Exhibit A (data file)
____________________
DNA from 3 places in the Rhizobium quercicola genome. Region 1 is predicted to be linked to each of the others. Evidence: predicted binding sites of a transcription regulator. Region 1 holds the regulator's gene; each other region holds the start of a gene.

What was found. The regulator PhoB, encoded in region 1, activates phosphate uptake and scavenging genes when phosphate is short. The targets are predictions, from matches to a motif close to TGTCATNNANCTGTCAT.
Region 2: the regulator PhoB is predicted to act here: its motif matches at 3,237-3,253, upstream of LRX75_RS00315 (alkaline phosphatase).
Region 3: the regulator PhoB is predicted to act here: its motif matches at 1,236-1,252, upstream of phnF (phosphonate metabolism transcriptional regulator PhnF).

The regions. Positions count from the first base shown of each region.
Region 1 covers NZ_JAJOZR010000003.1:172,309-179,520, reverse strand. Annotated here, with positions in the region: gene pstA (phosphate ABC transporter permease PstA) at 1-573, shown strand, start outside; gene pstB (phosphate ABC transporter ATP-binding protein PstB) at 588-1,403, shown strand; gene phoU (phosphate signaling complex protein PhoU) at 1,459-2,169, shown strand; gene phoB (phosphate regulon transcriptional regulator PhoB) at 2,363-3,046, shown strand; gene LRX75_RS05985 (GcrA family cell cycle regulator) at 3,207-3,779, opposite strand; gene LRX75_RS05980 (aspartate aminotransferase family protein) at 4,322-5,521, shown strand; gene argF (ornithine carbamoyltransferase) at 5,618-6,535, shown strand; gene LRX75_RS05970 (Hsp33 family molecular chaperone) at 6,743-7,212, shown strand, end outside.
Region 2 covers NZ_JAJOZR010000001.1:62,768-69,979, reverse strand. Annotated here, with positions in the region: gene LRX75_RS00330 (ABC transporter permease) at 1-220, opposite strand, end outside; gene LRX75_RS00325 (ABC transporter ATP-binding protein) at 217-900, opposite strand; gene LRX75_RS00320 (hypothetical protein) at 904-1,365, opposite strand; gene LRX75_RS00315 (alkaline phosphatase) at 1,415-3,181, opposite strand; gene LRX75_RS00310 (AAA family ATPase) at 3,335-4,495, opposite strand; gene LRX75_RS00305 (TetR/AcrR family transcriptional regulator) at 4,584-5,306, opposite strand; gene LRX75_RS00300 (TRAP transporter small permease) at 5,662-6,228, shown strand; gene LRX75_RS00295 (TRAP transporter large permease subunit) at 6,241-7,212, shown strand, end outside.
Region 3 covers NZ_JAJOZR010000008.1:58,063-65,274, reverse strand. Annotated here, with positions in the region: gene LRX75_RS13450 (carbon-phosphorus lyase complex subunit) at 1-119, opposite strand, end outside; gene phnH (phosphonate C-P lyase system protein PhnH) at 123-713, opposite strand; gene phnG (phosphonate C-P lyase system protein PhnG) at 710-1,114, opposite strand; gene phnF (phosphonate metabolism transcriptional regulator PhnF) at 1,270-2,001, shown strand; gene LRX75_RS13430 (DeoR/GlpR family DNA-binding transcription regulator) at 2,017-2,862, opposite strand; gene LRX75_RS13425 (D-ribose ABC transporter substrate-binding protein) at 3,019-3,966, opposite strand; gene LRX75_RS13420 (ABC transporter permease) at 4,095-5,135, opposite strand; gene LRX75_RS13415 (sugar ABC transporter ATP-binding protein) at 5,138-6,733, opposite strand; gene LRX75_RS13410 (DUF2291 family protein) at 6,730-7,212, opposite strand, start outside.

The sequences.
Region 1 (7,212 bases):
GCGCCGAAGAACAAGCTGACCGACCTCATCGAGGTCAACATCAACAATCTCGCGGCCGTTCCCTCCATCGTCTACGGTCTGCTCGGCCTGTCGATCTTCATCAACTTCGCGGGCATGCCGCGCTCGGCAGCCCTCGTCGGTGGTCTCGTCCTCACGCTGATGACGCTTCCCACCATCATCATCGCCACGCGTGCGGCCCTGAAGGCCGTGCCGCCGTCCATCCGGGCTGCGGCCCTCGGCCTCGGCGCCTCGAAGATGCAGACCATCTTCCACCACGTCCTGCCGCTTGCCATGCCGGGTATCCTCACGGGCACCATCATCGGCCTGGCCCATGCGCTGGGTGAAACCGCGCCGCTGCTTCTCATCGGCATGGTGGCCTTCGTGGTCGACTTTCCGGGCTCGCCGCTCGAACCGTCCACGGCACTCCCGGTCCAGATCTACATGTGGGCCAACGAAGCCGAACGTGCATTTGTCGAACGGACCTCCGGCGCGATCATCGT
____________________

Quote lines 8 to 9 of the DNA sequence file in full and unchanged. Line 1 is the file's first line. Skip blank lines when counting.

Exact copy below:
Region 3 covers NZ_JAJOZR010000008.1:58,063-65,274, reverse strand. Annotated here, with positions in the region: gene LRX75_RS13450 (carbon-phosphorus lyase complex subunit) at 1-119, opposite strand, end outside; gene phnH (phosphonate C-P lyase system protein PhnH) at 123-713, opposite strand; gene phnG (phosphonate C-P lyase system protein PhnG) at 710-1,114, opposite strand; gene phnF (phosphonate metabolism transcriptional regulator PhnF) at 1,270-2,001, shown strand; gene LRX75_RS13430 (DeoR/GlpR family DNA-binding transcription regulator) at 2,017-2,862, opposite strand; gene LRX75_RS13425 (D-ribose ABC transporter substrate-binding protein) at 3,019-3,966, opposite strand; gene LRX75_RS13420 (ABC transporter permease) at 4,095-5,135, opposite strand; gene LRX75_RS13415 (sugar ABC transporter ATP-binding protein) at 5,138-6,733, opposite strand; gene LRX75_RS13410 (DUF2291 family protein) at 6,730-7,212, opposite strand, start outside.

The sequences.